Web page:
Final Inspection Checklist

Ensure a fully compliant, occupancy-ready property with a digital checklist

Published February 15th, 2021

What is a Final Inspection Checklist?

A final inspection checklist is used by building inspectors to check newly constructed or remodeled commercial and residential properties for code compliance. Building inspectors can also choose to give a final inspection checklist to contractors and homeowners even before conducting the final inspection so that safety issues are addressed earlier.

This article will discuss the following:

For commercial properties, a final inspection checklist typically includes the following items:

  • ROW (Right-of-Way) sidewalk
  • Parking striping and signs
  • Handrails and guardrails for stairs
  • Interior doors and hardware

In addition to these items, the building inspector will also use the final inspection checklist to evaluate overall accessibility and MEP systems.

For residential properties, a final inspection checklist typically includes the following items:

  • Light fixtures and outlets
  • Stair headroom and width
  • HVAC and plumbing system
  • Electrical switchboard panels

In addition to these items, the building inspector will also use the final inspection checklist to examine smoke detectors, insulation, and drywall.

Before the Final Inspection

There are many steps to accomplish in the inspection process before the building inspector can issue a certificate of occupancy. The first step in this process is the foundation inspection, which is conducted before the concrete is poured. A thorough foundation inspection is crucial as some parts of construction cannot be fixed after the concrete has been poured. Examples of this are pier depths, structural rebar, footings, stem walls, and retaining walls.

The next step in the inspection process is the rough-in inspection, which is composed of three inspections (mechanical, electrical, and plumbing or MEP) and may sometimes include the framing inspection as well. The mechanical and plumbing inspections, similar to the foundation inspection, must be conducted before the systems are concealed.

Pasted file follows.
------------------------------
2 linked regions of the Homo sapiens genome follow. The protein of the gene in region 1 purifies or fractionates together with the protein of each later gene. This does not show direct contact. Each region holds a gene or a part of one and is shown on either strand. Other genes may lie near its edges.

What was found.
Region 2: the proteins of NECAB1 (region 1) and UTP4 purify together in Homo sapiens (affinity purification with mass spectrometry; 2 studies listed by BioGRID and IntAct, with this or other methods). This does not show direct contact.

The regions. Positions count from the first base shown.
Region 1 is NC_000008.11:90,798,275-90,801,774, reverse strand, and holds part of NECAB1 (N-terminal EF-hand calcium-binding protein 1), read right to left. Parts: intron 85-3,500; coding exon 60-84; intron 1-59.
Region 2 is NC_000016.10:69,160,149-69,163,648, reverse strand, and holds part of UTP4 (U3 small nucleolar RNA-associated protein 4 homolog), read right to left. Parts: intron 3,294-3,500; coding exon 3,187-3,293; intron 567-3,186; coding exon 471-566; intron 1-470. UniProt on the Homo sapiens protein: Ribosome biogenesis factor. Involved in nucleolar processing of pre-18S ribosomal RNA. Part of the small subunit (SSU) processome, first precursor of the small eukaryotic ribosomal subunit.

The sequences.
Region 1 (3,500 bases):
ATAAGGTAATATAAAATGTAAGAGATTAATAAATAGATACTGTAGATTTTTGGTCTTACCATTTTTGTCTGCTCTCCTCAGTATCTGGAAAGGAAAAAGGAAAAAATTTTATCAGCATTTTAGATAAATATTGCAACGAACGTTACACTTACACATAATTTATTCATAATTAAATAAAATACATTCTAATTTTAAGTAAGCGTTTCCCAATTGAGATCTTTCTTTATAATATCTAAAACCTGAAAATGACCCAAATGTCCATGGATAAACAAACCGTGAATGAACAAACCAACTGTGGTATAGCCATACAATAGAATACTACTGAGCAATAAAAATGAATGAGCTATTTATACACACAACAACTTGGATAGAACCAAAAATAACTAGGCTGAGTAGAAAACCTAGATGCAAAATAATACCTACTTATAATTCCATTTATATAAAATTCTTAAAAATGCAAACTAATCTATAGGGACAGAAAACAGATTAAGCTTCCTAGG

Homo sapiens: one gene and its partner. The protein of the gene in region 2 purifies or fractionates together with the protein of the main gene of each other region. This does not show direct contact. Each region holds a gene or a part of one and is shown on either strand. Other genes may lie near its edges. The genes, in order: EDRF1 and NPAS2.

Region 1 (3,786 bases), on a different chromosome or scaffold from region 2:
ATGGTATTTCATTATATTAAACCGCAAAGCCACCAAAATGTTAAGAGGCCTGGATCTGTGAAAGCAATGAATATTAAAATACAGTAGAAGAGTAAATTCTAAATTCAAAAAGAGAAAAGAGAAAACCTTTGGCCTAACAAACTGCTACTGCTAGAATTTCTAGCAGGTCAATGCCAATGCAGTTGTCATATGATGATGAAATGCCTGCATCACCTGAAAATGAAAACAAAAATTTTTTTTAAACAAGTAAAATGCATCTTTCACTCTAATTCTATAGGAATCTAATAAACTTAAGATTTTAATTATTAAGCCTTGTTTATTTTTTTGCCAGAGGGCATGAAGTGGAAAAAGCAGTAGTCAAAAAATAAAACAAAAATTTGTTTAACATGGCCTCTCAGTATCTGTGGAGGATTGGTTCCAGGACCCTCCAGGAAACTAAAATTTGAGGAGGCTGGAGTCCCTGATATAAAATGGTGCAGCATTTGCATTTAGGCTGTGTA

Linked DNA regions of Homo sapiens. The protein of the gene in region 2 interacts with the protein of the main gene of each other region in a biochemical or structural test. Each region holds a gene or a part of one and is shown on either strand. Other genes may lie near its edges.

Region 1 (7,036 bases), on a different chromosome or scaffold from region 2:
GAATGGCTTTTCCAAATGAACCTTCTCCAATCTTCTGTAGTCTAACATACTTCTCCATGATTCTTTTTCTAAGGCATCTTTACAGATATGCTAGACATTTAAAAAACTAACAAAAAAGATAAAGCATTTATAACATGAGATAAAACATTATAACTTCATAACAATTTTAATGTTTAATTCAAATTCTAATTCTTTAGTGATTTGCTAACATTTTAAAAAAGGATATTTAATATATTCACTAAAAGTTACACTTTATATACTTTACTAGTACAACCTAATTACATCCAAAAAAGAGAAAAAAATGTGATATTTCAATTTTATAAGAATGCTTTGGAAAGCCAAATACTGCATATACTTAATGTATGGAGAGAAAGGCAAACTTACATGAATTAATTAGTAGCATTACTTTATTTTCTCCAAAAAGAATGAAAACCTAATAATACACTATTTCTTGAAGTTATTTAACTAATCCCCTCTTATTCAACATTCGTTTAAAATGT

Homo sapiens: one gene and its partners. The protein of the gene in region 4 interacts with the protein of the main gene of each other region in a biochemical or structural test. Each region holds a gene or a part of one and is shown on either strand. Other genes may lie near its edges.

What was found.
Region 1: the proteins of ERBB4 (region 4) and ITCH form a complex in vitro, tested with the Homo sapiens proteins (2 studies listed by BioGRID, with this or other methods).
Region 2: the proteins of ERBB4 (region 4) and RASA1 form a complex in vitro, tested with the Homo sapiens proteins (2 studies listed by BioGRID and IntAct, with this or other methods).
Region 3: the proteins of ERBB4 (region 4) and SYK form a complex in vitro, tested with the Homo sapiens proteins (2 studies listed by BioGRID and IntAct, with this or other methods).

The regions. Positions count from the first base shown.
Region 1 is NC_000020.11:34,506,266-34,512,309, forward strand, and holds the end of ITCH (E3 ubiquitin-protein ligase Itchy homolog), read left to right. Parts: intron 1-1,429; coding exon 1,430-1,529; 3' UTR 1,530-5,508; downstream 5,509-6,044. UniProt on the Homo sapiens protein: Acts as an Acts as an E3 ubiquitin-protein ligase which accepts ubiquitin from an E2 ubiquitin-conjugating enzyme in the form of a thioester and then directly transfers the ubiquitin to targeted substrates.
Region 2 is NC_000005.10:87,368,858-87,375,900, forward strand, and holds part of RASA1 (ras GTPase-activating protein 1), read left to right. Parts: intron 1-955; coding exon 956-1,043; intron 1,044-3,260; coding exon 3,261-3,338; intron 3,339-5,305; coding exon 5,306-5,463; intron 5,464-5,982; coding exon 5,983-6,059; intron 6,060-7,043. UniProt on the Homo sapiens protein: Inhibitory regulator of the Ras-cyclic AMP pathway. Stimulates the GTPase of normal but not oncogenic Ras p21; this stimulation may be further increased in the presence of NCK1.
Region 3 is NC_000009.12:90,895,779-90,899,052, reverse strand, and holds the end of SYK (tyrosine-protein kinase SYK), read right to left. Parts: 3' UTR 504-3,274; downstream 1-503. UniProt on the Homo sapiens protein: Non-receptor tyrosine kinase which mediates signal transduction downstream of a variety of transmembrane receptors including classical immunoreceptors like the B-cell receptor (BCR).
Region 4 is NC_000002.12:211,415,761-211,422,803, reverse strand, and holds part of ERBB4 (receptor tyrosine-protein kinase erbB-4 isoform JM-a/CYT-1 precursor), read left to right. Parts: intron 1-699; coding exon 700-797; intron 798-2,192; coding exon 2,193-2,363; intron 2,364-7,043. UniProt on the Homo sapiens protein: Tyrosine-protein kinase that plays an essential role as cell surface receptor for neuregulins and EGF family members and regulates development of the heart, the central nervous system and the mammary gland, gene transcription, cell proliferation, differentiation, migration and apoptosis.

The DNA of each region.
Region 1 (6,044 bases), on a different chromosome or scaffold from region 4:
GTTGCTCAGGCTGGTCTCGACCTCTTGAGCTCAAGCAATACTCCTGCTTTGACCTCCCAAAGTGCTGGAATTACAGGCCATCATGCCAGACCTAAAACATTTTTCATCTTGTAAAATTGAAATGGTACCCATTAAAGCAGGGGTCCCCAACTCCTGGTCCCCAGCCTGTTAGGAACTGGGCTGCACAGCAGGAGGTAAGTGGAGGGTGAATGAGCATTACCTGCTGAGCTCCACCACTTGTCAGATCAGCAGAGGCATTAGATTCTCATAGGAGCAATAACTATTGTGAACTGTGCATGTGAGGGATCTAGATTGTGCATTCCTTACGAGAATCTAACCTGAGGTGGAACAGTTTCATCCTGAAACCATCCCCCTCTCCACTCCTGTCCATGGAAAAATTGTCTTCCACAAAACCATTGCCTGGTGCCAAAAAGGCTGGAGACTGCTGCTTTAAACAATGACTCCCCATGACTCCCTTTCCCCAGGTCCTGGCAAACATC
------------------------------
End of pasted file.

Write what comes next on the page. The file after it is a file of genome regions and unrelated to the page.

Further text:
Final Inspection vs Final Walkthrough

The main difference between a final inspection and a final walkthrough is that the final inspection is usually conducted by the city’s building inspector while the final walkthrough is completed by the buyer of the property. A final walkthrough or pre-settlement inspection is the buyer’s right to ensure that the property is in the same condition as the initial walkthrough. Building inspectors cannot conduct pre-settlement inspections without the presence of the buyer as they would not be privy to what was stated in the purchase contract.

How to Conduct Efficient Final Inspections

Though final inspections are conducted only when the property is 100% complete and all the construction work has ended, as the last inspection before occupancy, it’s important for the building inspector to still be on the lookout for code violations. As the primary enforcer of safety, it’s the building inspector’s responsibility to ensure a fully compliant, occupancy-ready property.

However, since building inspectors often have to fit multiple inspections in one day, they also need to conduct final inspections efficiently as well. Here are three tips on how to do just that:

Prepare Documents Beforehand

Before leaving for the building site, review all available information such as inspection history, what inspections have passed, what has not passed, problems associated with the project, and individual inspection records. Preparing these documents beforehand can save the building inspector valuable time on the field and may lead to the discovery of issues previously missed by other inspectors.

Give the Contractor a Heads-Up

If an issue has been identified, it’s good to let the contractor know in advance so that they can resolve it before the final inspection. Informing the contractor what the building inspector will be looking for during the final inspection can also result in less code violations such as notches, cuts, and penetrations in structural frame elements and lack of accessibility for safe egress.

Use a Digital Final Inspection Checklist

For building inspectors, paperwork takes up most of their day, though it doesn’t have to. With a digital final inspection checklist, submitting inspection reports and occupancy permits is fast and hassle-free. No need to type everything up, since a digital final inspection checklist does the work for you. Additionally, digital final inspection checklists are easier to share with contractors and fellow inspectors than paper checklists.

Why Use iAuditor for Final Inspections?

iAuditor by SafetyCulture is an all-in-one inspection solution. iAuditor is available on iOS and Android as a mobile inspection app and on desktop as a digital inspection platform. iAuditor is free-to-use and can help you do the following:

  • communicate effectively with contractors and property owners via collaborative actions
  • schedule recurring and one-off final inspections and set the date, time, and duration
  • view inspection history and filter data by site, area, or final inspection checklist template
  • send final inspection reports via email, web link, or download as PDF, Word, and CSV

Point out corrections, code violations, and safety issues to ensure that only the best buildings pass your final inspection. Get started for free with iAuditor today or download any of our featured final inspection checklist templates below for free.

Published February 15th, 2021

What is a Final Inspection Checklist?